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Energy providers snub Polish coal

Polish coal mines are struggling to sell their coal as domestic energy providers turn to cheaper foreign imports. In Q1 this year, imports of coal were three times higher than in Q1 2008. Every month Poland buys 1.43 million tonnes of foreign coal; a year earlier the figure was not even half a million tonnes per month.
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Power plants and steel mills are finding cheaper coal in Russia, the Czech Republic and even the US. Experts believe that if the trend continues, up to 20 million tonnes of coal will enter Poland by the end of 2009 - more than twice the 2008 total.

According to Dziennik, Polish coal mines are responsible for the accelerated increase in imports, as in the past year, many have been unable to meet Poland's energy demands. This year power plants are safeguarding themselves against a fuel shortage and are importing from other countries.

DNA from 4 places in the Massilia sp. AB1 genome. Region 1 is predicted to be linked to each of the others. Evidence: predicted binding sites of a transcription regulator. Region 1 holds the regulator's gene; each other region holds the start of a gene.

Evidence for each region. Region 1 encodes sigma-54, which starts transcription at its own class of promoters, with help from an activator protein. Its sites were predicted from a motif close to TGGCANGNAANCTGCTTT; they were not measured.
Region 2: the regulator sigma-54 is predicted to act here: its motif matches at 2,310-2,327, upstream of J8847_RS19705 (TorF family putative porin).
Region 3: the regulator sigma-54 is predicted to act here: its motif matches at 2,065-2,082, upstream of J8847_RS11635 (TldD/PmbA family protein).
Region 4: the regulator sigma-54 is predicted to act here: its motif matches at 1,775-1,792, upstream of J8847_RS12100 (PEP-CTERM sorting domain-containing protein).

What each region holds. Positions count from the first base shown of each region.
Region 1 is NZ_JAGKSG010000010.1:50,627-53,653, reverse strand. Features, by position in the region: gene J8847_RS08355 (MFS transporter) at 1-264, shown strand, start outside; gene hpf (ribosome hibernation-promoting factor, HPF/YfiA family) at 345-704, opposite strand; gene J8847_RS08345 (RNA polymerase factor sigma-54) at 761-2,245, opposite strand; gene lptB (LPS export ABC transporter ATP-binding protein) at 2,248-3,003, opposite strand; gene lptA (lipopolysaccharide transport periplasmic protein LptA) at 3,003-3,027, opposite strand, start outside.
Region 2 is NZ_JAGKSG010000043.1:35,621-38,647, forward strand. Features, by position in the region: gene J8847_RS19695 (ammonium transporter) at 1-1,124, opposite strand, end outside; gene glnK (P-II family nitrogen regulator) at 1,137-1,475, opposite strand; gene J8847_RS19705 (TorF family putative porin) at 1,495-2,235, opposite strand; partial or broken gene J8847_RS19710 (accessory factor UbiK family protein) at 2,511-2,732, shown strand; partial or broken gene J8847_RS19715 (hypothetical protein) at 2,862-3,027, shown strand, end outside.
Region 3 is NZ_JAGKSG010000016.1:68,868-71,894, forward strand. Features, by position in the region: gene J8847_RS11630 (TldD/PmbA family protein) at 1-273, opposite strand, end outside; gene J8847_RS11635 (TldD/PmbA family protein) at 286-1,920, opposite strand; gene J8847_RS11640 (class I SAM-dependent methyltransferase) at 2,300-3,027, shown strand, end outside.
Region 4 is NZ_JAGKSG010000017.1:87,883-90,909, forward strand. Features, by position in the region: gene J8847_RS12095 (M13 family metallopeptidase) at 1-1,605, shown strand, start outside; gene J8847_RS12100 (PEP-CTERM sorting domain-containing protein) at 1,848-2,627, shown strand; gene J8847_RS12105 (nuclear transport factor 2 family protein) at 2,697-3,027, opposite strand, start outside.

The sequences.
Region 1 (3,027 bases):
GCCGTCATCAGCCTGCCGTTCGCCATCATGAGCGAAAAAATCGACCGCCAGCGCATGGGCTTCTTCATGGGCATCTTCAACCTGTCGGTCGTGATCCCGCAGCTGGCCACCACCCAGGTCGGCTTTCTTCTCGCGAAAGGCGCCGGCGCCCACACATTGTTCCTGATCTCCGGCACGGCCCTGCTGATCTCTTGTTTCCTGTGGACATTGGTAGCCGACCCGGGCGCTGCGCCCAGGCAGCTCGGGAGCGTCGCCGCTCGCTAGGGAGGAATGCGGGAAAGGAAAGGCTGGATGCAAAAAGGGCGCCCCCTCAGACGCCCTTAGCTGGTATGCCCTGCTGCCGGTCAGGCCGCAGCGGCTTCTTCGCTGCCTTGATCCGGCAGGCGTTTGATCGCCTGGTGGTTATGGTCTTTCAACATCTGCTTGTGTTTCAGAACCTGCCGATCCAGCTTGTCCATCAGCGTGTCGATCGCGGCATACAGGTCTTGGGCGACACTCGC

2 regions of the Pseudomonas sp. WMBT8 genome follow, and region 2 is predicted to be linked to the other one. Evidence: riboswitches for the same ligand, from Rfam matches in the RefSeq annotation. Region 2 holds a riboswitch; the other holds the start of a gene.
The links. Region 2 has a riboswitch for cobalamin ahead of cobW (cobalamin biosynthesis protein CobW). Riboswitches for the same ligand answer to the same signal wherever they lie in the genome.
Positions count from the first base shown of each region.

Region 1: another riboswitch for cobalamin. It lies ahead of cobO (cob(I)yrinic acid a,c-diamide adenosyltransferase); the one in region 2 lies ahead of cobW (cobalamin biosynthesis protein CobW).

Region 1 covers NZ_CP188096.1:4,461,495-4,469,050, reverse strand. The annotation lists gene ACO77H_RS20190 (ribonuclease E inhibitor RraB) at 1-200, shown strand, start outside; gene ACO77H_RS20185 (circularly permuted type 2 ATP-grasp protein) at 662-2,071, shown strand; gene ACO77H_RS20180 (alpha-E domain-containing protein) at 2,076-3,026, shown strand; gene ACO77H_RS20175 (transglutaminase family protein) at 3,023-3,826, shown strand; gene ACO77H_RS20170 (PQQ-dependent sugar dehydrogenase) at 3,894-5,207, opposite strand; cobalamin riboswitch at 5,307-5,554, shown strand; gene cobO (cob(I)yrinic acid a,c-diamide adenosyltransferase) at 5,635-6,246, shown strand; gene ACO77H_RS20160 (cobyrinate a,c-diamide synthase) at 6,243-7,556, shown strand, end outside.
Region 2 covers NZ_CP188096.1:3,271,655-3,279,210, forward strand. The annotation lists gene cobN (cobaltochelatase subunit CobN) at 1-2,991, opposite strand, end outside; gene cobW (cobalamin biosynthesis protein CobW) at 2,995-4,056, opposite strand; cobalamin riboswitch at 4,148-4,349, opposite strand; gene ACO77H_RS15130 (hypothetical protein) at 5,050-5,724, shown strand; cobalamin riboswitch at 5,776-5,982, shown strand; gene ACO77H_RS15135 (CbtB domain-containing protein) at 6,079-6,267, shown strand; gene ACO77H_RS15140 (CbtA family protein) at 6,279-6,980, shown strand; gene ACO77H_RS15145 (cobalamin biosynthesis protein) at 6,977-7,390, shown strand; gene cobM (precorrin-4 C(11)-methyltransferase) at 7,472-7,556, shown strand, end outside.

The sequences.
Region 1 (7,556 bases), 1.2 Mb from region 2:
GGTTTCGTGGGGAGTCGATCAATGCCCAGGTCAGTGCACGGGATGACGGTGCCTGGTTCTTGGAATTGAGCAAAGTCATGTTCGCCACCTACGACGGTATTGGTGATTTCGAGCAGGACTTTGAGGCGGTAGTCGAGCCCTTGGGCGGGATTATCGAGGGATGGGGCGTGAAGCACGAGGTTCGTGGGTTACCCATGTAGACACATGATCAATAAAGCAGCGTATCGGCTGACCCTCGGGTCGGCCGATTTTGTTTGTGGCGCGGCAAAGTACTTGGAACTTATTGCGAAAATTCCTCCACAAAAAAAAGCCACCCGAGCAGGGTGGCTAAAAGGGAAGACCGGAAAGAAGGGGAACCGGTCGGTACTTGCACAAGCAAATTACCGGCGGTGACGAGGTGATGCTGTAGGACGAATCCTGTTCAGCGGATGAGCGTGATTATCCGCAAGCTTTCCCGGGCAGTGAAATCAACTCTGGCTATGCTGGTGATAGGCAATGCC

"The main reason for such large imports are prices," Jerzy Gembal, an analyst from Węglokoks, which specializes in fuel trading, told the daily. "Foreign coal is cheap and easily available."

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Gembal also said that prices in the ports of Amsterdam - Rotterdam - Antwerp (ARA) are lower than prices for coal in Silesia. A tonne of coal from a heap in Poland costs zł.230, which is more than the global average price of around zł.200. Coal from Ukraine, for example, is a further 20 percent cheaper than that.

Coal sales have stagnated during the economic slowdown. In Q1 of this year some two million tonnes of Polish coal have been waiting for a recipient, and the Ministry of the Economy believes that the situation may worsen. According to the department, the sales of coal to power plants may drop this year by up to 17.9 percent.

"We've never experienced such a halt [in sales]," Zbigniew Madej, a spokesperson for Kompania Węglowa, told Dziennik. "It will surely be reflected in our results."

Robert Szmigielski

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